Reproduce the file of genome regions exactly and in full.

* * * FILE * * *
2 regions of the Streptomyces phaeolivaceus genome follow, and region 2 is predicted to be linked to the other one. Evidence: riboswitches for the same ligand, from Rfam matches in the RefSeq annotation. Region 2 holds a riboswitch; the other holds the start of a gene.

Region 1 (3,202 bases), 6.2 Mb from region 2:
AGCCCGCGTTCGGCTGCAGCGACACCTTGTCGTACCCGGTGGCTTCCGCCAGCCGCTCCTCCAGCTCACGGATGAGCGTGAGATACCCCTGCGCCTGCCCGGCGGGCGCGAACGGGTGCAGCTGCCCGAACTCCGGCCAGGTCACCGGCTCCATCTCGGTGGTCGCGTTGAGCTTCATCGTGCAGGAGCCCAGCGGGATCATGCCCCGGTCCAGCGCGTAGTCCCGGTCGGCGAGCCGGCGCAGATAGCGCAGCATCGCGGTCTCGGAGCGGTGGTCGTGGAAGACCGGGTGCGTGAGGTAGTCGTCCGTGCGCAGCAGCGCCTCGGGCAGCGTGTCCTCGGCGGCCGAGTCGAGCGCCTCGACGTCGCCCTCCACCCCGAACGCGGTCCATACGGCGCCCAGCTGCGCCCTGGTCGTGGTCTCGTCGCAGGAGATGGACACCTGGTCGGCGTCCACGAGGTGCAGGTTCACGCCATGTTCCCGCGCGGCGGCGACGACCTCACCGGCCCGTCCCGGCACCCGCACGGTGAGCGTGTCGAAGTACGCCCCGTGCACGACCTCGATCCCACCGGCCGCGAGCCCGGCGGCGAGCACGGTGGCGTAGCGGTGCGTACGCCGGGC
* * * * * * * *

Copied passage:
2 regions of the Streptomyces phaeolivaceus genome follow, and region 2 is predicted to be linked to the other one. Evidence: riboswitches for the same ligand, from Rfam matches in the RefSeq annotation. Region 2 holds a riboswitch; the other holds the start of a gene.

Region 1 (3,202 bases), 6.2 Mb from region 2:
AGCCCGCGTTCGGCTGCAGCGACACCTTGTCGTACCCGGTGGCTTCCGCCAGCCGCTCCTCCAGCTCACGGATGAGCGTGAGATACCCCTGCGCCTGCCCGGCGGGCGCGAACGGGTGCAGCTGCCCGAACTCCGGCCAGGTCACCGGCTCCATCTCGGTGGTCGCGTTGAGCTTCATCGTGCAGGAGCCCAGCGGGATCATGCCCCGGTCCAGCGCGTAGTCCCGGTCGGCGAGCCGGCGCAGATAGCGCAGCATCGCGGTCTCGGAGCGGTGGTCGTGGAAGACCGGGTGCGTGAGGTAGTCGTCCGTGCGCAGCAGCGCCTCGGGCAGCGTGTCCTCGGCGGCCGAGTCGAGCGCCTCGACGTCGCCCTCCACCCCGAACGCGGTCCATACGGCGCCCAGCTGCGCCCTGGTCGTGGTCTCGTCGCAGGAGATGGACACCTGGTCGGCGTCCACGAGGTGCAGGTTCACGCCATGTTCCCGCGCGGCGGCGACGACCTCACCGGCCCGTCCCGGCACCCGCACGGTGAGCGTGTCGAAGTACGCCCCGTGCACGACCTCGATCCCACCGGCCGCGAGCCCGGCGGCGAGCACGGTGGCGTAGCGGTGCGTACGCCGGGC